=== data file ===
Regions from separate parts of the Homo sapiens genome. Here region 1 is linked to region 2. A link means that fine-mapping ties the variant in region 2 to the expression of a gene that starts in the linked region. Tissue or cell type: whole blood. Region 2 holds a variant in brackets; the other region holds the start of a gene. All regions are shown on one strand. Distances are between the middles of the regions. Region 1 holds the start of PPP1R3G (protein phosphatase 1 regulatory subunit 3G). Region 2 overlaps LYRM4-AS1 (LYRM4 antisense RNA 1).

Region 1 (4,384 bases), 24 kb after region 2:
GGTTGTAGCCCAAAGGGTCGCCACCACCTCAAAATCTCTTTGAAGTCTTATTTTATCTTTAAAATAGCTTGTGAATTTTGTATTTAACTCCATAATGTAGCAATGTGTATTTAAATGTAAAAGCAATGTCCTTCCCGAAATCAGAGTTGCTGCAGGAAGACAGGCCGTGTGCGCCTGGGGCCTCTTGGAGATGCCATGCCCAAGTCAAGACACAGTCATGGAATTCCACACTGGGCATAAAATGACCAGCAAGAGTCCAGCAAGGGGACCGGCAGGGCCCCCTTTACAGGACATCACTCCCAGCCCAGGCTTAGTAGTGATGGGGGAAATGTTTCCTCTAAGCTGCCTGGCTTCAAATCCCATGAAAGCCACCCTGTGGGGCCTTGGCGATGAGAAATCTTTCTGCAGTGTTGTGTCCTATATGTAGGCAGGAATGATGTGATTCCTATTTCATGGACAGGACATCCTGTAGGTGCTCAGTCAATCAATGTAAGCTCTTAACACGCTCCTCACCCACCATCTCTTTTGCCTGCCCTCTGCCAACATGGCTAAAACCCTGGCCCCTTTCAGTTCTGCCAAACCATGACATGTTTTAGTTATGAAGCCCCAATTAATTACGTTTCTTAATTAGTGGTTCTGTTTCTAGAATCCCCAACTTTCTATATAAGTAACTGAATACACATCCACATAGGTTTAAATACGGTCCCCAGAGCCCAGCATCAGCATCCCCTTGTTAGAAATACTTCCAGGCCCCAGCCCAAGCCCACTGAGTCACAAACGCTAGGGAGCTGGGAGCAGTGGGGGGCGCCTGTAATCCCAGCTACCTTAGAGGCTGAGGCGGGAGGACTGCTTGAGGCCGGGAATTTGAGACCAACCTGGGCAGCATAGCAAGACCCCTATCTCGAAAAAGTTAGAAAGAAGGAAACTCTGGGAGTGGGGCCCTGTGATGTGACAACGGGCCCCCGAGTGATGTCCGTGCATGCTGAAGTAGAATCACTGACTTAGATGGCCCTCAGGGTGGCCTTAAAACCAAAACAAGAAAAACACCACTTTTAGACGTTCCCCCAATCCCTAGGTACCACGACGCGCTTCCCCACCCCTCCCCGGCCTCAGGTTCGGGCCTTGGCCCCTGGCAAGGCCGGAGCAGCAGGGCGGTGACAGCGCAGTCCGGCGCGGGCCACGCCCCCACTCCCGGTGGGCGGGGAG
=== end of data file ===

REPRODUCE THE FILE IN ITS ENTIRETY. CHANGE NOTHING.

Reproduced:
Regions from separate parts of the Homo sapiens genome. Here region 1 is linked to region 2. A link means that fine-mapping ties the variant in region 2 to the expression of a gene that starts in the linked region. Tissue or cell type: whole blood. Region 2 holds a variant in brackets; the other region holds the start of a gene. All regions are shown on one strand. Distances are between the middles of the regions. Region 1 holds the start of PPP1R3G (protein phosphatase 1 regulatory subunit 3G). Region 2 overlaps LYRM4-AS1 (LYRM4 antisense RNA 1).

Region 1 (4,384 bases), 24 kb after region 2:
GGTTGTAGCCCAAAGGGTCGCCACCACCTCAAAATCTCTTTGAAGTCTTATTTTATCTTTAAAATAGCTTGTGAATTTTGTATTTAACTCCATAATGTAGCAATGTGTATTTAAATGTAAAAGCAATGTCCTTCCCGAAATCAGAGTTGCTGCAGGAAGACAGGCCGTGTGCGCCTGGGGCCTCTTGGAGATGCCATGCCCAAGTCAAGACACAGTCATGGAATTCCACACTGGGCATAAAATGACCAGCAAGAGTCCAGCAAGGGGACCGGCAGGGCCCCCTTTACAGGACATCACTCCCAGCCCAGGCTTAGTAGTGATGGGGGAAATGTTTCCTCTAAGCTGCCTGGCTTCAAATCCCATGAAAGCCACCCTGTGGGGCCTTGGCGATGAGAAATCTTTCTGCAGTGTTGTGTCCTATATGTAGGCAGGAATGATGTGATTCCTATTTCATGGACAGGACATCCTGTAGGTGCTCAGTCAATCAATGTAAGCTCTTAACACGCTCCTCACCCACCATCTCTTTTGCCTGCCCTCTGCCAACATGGCTAAAACCCTGGCCCCTTTCAGTTCTGCCAAACCATGACATGTTTTAGTTATGAAGCCCCAATTAATTACGTTTCTTAATTAGTGGTTCTGTTTCTAGAATCCCCAACTTTCTATATAAGTAACTGAATACACATCCACATAGGTTTAAATACGGTCCCCAGAGCCCAGCATCAGCATCCCCTTGTTAGAAATACTTCCAGGCCCCAGCCCAAGCCCACTGAGTCACAAACGCTAGGGAGCTGGGAGCAGTGGGGGGCGCCTGTAATCCCAGCTACCTTAGAGGCTGAGGCGGGAGGACTGCTTGAGGCCGGGAATTTGAGACCAACCTGGGCAGCATAGCAAGACCCCTATCTCGAAAAAGTTAGAAAGAAGGAAACTCTGGGAGTGGGGCCCTGTGATGTGACAACGGGCCCCCGAGTGATGTCCGTGCATGCTGAAGTAGAATCACTGACTTAGATGGCCCTCAGGGTGGCCTTAAAACCAAAACAAGAAAAACACCACTTTTAGACGTTCCCCCAATCCCTAGGTACCACGACGCGCTTCCCCACCCCTCCCCGGCCTCAGGTTCGGGCCTTGGCCCCTGGCAAGGCCGGAGCAGCAGGGCGGTGACAGCGCAGTCCGGCGCGGGCCACGCCCCCACTCCCGGTGGGCGGGGAG